Father Joseph, the confidential friend of Cardinal Richelieu, whose real name was Francois Leclerc du Tremblay, born in Paris, Nov. 4, 1577, died at Rueil, Dec. 18, 1638. He was the son of an eminent functionary, and his mother belonged to the Lafayette family. In his youth he saw much of society of different countries, and also something of warfare, having served in the army under an assumed name. Entering the priesthood, he attained great eminence in the order of Capuchin friars. His tact, intelligence, and activity attracted the attention of Richelieu, who employed him as his secretary and as his agent in many diplomatic negotiations. The immense work of the cardinal was performed by Father Joseph, who became indispensable to him, and was intimately associated with the most confidential and important transactions of the period. To an enthusiastic religious zeal, which caused him to send missionaries to England, Canada, and the East, and to advocate a crusade against the Turks, he added a consummate shrewdness and a wonderful capacity for incessant labor. Richelieu used to say that no statesman in Europe could grapple with the astute Capuchin friar, and deplored his death as a great calamity.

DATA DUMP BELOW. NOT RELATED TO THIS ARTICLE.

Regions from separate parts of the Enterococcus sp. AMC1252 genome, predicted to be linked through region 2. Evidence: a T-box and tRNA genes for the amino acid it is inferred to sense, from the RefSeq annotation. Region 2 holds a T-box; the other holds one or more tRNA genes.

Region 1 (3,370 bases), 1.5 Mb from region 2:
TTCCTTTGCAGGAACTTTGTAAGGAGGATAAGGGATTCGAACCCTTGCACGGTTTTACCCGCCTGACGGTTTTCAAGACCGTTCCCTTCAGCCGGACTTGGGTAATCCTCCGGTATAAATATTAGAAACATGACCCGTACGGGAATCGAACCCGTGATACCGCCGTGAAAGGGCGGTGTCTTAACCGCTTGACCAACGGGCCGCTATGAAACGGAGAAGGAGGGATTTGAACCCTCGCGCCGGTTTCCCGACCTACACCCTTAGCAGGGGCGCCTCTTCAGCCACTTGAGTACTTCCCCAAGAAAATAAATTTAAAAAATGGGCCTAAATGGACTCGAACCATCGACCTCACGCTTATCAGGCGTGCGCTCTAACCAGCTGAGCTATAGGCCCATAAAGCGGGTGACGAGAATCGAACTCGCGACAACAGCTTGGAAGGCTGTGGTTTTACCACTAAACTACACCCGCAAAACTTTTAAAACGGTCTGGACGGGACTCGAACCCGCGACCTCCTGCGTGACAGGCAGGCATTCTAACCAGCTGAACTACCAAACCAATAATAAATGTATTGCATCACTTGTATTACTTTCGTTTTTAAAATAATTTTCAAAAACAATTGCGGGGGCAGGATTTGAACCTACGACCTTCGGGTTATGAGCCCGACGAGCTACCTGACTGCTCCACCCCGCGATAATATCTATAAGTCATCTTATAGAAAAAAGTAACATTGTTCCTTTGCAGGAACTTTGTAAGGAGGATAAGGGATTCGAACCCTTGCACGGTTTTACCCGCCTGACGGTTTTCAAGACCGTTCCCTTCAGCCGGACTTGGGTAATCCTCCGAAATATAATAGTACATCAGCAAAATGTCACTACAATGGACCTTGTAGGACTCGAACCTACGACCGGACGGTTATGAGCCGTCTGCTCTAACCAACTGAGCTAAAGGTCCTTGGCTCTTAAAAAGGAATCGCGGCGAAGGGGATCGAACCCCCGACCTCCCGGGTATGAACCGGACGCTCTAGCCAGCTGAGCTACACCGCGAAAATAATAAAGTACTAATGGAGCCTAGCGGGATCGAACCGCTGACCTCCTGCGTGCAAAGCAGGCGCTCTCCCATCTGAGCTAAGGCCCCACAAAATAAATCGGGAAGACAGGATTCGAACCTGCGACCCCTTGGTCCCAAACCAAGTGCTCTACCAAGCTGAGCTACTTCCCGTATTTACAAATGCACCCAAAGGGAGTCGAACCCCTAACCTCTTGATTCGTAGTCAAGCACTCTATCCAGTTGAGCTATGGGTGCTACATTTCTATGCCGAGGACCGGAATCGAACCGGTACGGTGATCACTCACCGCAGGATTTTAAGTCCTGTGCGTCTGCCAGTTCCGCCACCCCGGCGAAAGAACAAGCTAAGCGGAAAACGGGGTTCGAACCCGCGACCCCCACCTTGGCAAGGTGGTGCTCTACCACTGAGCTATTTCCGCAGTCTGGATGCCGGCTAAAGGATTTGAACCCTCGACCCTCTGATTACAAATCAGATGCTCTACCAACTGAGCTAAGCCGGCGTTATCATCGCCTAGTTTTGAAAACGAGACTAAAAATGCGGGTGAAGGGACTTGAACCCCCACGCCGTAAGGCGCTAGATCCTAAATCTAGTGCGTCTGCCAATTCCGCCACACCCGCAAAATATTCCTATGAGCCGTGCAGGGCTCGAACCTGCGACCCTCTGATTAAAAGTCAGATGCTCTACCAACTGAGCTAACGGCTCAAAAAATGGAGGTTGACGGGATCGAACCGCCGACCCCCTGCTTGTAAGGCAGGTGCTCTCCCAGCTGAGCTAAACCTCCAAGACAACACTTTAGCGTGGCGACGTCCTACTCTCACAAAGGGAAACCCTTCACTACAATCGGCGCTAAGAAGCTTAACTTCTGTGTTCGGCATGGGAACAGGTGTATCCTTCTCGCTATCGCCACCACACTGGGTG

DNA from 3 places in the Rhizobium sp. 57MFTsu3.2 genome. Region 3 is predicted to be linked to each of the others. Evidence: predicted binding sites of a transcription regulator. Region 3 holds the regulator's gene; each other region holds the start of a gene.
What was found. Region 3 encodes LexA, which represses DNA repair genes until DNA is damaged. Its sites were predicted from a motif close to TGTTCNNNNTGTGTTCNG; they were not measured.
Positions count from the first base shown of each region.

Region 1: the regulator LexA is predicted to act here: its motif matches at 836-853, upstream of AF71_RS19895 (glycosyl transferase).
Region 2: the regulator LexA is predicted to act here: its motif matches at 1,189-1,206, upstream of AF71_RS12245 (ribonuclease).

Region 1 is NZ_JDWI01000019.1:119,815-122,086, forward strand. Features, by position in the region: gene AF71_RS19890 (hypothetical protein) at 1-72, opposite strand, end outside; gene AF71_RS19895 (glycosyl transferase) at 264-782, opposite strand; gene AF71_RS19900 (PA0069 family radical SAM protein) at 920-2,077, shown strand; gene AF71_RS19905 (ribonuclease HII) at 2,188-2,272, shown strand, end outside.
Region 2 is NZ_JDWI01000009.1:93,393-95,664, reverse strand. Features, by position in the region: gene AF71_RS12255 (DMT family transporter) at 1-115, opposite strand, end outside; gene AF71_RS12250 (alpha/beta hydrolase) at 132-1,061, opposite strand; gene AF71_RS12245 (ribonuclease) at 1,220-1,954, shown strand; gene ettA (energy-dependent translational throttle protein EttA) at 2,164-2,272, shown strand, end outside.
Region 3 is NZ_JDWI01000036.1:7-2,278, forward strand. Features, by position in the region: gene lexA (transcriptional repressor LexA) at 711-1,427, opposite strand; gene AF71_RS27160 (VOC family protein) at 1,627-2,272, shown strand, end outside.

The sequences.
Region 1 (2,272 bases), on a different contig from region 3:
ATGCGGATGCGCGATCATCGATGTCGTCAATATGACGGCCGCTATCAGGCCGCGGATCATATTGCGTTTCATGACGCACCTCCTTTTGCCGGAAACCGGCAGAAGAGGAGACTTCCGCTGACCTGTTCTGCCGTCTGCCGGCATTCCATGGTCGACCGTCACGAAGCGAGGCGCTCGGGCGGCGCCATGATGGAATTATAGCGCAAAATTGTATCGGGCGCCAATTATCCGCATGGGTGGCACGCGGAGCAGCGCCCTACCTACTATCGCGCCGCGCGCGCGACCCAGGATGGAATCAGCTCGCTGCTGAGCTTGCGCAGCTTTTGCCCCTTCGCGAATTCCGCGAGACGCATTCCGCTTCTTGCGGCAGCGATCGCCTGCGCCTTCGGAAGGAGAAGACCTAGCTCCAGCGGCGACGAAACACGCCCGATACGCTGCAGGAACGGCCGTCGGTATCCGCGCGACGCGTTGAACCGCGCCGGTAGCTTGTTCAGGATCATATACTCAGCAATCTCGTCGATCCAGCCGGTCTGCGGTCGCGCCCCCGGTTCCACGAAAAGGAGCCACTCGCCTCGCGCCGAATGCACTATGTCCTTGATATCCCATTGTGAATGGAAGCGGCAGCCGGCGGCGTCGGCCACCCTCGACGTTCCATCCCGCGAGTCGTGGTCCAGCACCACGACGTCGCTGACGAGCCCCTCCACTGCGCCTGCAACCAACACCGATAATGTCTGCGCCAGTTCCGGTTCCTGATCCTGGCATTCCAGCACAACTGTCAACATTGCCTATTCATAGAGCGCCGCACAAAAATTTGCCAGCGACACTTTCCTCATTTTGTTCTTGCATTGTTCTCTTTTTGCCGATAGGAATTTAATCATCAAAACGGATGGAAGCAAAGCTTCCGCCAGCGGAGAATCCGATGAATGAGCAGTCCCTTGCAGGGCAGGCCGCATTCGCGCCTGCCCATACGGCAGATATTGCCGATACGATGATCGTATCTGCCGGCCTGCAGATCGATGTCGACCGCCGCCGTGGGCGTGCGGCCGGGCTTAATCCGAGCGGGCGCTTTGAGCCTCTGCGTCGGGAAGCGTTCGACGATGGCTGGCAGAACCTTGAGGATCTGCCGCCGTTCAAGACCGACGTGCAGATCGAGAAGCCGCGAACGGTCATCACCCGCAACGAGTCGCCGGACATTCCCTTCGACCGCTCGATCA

The king prevailed upon the pope to make Joseph cardinal, but the latter died before the dignity was tendered to him. Owing to his immense influence over the cardinal and in public affairs, he was treated with great regard, though his cat-like and mysterious manner and his occasional outbursts of rudeness and wrath were repulsive. He is the reputed author of a Latin poem in favor of a crusade against the Turks, and of other writings, the most remarkable being manuscript memoirs in 4 vols, (in the national library in Paris), purporting to be a history of Louis XIII. in 1634-'6, but narrating events down to near the end of 1638; it gives authentic documents of several treaties, and interesting information about Wallenstein (in whose removal from command in 1629 Father Joseph was instrumental at Vienna), about the project of making a free state out of the Netherlands, and in respect to other schemes and incidents. Ranke submitted in 1860 a report on these memoirs to the French academy of moral and political sciences.
Gerome has painted a celebrated picture of Father Joseph, called L'Eminence grise.